By Jennifer Grimes

Triplicate staff writer

Standing on Kellogg beach looking inland, the air is busy with birds. Hawks, white egrets, and ravens soar against the blue mountain backdrop. They are surveying the land around whats left of Lake Earl, uncovered by the breaching of the sandbar that separated the lake from the ocean last Friday.

The bustle of life spurred on by stranded fish and other new sources of food, is a sharp contrast to what lies on the beachapproximately 2,000 dead coots.

They get sucked, subtly and slowly through the breach site and dont realize whats happening until its too late, said Alan Barron, an ornithologist and biologist. Barron has studied and lived near the lake for 17 years.

Coots are ducklike birds with small wings and a large body. They are not seagoing birds, but do thrive on placid lakes or lagoons.

Because of their small wings, Barron said its impossible for coots to take off in flight from where theyre sitting on the water.

Instead they have to sort of run and flap along the surface to build momentum.

Every time Lake Earl is breached, hundreds and sometimes thousands of the coots float out to sea, get soaked by waves and are rendered too wet and heavy to save themselves, according to Barron.

Its like on a tread mill. You cant get anywhere, he said.

In an effort to prevent the devastation, employees of California Fish and Game traditionally sound off air cannons from shore and do all they can to scare the birds out of the water before they reach the point of no return, said Art Reeve, Del Norte County engineer.

It isnt a man-made catastrophe, though - it is a natural thing, Barron said.

Lake Earl is actually classified as an esturine lagoon - not a lake. And the site of the breached sandbar connecting the lake to the ocean used to be the mouth of the Smith River. So, the fact that the area fills and drains with water, is how its supposed to be, Barron said.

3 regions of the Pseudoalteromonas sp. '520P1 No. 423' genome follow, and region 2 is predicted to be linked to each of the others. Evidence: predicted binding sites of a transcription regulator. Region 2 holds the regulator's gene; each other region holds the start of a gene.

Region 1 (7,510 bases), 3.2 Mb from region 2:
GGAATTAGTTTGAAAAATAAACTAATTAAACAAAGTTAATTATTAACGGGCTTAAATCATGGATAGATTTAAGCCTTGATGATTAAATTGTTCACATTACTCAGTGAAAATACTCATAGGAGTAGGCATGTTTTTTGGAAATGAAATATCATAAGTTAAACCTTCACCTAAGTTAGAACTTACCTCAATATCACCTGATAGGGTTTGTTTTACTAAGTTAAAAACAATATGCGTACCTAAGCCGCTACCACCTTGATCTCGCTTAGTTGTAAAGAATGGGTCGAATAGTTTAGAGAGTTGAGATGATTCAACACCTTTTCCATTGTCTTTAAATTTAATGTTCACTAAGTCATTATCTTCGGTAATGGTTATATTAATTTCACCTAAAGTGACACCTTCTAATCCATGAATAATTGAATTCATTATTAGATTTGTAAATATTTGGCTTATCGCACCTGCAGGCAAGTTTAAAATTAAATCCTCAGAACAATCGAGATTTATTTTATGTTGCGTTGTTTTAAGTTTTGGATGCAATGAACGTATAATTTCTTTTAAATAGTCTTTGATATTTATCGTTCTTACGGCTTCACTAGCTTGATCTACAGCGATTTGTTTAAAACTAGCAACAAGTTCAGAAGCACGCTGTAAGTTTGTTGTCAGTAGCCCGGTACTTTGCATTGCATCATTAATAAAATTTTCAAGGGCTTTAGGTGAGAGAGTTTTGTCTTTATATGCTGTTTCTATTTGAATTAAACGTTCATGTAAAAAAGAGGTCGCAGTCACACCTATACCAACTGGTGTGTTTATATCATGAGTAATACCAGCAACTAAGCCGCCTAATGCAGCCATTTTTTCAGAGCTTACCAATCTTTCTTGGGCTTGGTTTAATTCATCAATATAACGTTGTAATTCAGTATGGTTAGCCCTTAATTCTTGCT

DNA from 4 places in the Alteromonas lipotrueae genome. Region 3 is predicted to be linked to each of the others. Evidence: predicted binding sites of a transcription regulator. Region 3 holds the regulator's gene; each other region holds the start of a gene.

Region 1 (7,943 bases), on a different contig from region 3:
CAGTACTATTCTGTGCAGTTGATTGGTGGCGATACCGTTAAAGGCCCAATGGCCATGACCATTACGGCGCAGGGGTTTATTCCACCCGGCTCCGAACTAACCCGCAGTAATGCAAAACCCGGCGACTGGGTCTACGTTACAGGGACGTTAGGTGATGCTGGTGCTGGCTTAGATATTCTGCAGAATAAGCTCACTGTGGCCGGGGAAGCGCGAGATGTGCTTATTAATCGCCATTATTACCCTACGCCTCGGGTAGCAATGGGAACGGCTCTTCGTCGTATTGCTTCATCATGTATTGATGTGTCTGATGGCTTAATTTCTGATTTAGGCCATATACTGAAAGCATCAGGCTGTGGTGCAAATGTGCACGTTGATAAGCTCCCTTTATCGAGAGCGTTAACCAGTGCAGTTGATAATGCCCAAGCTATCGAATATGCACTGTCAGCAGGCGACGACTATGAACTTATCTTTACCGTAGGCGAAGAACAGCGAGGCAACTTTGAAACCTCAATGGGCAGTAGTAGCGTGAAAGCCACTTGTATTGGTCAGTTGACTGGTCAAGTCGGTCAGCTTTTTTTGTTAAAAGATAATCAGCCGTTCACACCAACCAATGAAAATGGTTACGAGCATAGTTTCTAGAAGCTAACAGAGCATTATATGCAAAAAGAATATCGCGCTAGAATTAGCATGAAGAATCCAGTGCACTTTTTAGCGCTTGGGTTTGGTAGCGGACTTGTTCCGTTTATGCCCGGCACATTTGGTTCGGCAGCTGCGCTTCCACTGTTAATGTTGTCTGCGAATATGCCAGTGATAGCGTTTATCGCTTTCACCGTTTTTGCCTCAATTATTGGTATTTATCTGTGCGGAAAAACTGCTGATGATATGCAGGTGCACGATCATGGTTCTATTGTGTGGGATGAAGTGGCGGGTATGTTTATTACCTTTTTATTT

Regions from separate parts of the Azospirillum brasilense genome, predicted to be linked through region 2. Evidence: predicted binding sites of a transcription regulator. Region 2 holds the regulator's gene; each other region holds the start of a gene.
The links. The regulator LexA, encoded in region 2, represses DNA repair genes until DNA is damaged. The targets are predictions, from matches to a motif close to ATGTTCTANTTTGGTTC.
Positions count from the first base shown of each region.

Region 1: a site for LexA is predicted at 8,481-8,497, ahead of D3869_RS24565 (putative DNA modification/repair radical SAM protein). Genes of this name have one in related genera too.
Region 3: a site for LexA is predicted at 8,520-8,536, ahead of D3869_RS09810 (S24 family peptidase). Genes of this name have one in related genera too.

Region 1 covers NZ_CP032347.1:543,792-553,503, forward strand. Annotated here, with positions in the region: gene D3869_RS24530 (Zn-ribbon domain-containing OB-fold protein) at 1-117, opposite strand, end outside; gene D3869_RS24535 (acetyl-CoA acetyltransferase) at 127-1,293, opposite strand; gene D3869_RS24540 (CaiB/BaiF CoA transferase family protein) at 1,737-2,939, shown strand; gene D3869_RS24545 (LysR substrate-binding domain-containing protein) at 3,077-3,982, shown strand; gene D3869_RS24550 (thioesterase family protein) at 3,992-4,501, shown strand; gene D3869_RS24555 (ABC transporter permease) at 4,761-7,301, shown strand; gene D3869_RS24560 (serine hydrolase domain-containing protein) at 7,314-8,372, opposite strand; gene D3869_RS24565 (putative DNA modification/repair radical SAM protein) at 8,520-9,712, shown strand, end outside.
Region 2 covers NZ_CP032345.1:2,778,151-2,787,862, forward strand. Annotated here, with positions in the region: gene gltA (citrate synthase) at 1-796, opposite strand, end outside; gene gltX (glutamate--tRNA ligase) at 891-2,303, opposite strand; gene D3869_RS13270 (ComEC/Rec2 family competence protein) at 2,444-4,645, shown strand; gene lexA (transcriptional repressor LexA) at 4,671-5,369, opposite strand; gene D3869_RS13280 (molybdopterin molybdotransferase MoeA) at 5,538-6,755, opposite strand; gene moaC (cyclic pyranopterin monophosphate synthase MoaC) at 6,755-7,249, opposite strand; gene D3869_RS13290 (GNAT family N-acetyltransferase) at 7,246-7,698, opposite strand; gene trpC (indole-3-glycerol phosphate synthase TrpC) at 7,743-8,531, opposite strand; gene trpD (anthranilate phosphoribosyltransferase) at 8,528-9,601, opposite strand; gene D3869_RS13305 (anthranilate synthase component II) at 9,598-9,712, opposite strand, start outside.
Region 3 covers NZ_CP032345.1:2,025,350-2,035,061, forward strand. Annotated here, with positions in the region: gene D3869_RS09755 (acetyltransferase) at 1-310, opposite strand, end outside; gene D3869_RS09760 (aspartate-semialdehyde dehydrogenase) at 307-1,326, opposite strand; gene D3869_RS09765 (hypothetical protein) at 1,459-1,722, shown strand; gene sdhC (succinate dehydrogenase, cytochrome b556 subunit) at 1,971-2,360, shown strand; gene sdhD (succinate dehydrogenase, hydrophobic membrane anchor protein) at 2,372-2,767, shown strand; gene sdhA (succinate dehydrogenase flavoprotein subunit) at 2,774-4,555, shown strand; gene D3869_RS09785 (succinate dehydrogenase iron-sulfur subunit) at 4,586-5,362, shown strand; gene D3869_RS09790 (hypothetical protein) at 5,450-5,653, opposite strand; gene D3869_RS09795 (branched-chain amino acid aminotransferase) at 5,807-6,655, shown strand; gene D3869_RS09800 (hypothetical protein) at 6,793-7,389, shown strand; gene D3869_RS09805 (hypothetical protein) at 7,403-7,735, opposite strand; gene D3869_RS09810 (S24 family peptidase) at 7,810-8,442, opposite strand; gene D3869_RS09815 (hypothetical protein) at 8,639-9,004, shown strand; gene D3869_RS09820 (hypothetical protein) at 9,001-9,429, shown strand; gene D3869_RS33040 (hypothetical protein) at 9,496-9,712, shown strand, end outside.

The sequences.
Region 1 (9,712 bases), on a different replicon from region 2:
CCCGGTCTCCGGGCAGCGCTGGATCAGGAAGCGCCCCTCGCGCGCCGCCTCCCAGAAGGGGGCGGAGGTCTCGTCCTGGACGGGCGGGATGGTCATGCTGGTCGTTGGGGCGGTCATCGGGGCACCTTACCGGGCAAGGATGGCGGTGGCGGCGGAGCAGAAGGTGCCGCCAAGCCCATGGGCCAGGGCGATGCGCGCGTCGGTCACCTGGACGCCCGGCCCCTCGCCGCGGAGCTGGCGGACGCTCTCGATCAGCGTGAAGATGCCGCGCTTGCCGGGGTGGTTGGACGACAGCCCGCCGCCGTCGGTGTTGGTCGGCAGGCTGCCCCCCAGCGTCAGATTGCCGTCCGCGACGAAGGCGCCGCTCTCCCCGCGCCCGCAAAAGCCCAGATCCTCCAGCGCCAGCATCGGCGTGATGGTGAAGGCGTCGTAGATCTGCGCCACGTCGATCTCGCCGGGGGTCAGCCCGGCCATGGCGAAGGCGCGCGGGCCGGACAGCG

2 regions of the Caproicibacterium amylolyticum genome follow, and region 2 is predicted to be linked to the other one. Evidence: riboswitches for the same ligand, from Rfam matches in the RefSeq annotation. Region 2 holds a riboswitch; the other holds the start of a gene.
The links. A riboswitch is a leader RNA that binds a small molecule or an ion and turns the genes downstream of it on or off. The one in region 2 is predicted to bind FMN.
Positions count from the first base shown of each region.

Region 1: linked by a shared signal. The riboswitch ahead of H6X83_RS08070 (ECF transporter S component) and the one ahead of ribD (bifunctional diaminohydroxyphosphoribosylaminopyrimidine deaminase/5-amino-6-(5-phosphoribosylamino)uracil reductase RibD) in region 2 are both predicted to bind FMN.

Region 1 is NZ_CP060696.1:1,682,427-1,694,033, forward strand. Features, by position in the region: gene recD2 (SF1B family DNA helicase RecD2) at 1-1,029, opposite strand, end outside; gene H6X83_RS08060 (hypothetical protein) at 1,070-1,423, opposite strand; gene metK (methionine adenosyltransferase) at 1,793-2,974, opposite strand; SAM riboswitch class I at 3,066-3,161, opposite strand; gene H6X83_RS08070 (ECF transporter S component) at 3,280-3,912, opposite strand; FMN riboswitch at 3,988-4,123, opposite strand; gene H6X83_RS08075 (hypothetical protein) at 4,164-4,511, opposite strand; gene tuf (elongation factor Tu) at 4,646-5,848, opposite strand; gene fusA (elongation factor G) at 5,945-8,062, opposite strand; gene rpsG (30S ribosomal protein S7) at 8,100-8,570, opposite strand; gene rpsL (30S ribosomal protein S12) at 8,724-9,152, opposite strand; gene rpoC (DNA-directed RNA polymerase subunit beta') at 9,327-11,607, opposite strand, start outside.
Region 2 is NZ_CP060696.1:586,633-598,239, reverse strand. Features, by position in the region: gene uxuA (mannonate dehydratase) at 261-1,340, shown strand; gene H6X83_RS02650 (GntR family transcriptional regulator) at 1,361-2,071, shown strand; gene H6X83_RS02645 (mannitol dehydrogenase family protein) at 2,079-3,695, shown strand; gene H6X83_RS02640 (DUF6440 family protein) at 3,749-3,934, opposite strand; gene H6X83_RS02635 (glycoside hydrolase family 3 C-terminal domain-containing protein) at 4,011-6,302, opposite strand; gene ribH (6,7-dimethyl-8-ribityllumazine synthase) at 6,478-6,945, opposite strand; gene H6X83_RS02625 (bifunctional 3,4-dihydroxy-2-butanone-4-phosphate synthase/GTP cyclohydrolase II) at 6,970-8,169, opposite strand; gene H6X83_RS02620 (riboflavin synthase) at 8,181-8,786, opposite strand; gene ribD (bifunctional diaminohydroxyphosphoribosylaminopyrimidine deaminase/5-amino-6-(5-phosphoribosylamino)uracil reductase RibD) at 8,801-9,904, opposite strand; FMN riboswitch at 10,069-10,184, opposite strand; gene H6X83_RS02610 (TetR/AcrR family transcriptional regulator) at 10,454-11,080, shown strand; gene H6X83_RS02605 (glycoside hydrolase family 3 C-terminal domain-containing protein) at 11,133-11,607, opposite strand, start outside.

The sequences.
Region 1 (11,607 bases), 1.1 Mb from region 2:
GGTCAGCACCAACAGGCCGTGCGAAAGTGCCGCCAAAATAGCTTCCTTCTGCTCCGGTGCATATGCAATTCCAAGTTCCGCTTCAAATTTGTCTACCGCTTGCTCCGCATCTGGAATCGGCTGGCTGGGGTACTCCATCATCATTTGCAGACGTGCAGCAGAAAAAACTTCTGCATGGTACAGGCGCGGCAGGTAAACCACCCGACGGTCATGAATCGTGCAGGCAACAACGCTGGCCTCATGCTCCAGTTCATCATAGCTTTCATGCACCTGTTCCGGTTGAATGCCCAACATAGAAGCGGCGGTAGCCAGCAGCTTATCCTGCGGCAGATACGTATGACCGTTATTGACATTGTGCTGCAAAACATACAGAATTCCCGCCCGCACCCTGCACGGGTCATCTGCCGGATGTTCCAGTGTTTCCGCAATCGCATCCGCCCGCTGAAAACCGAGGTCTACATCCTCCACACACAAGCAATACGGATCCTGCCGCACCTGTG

Fluctuation is the key. The habitat changes from one type of wetland to another, he added.

Barron theorized that prehistorically, naturally occurring breaches caused even bigger coot kills and probably included other types of waterfowl.

Barron and the environmentalist group Friends of Del Norte, are not angry the breach occurred, he said. Instead they are pleased the lake was left to rise to the 10-foot level, then breached - that way the lake area provides the different types of wetland which serve the diverse sets of creatures who thrive there.

Friends of Del Norte does have an argument with the desire of the Del Norte County Board of Supervisors and some landowners to keep the lake at only four feet all the time.

Officially, the supervisors have not moved from the four-foot level. And there is a small, very vocal minority making all kinds of outlandish claims about the effects of higher levels. They seem to be sticking even harder to it than ever before, Barron said.

Since 1986, Fish and Game has tried to manage Lake Earl at the eight-foot level, studying the levels effect on wildlife and habitat. Barron said the eight-foot level management plan is a good compromise between environmental concerns and owners of property near the lake.

If its kept at four feet, its really only two feet most of the time, Barron said, because of evaporation and water soaking into the ground. He said four feet or less is too low because the lake area never fills enough to soak the surrounds and to nurture the natural wetlands.

Currently, Fish and Game is in the process of developing a management plan that will set an elevation and time of year at which the lake should be let out.

We will bite the bullet and ultimately resolve this issue. Were not going to please everyone - but it will be resolved, said Karen Kovacs, senior biologist for Fish and Game in Eureka.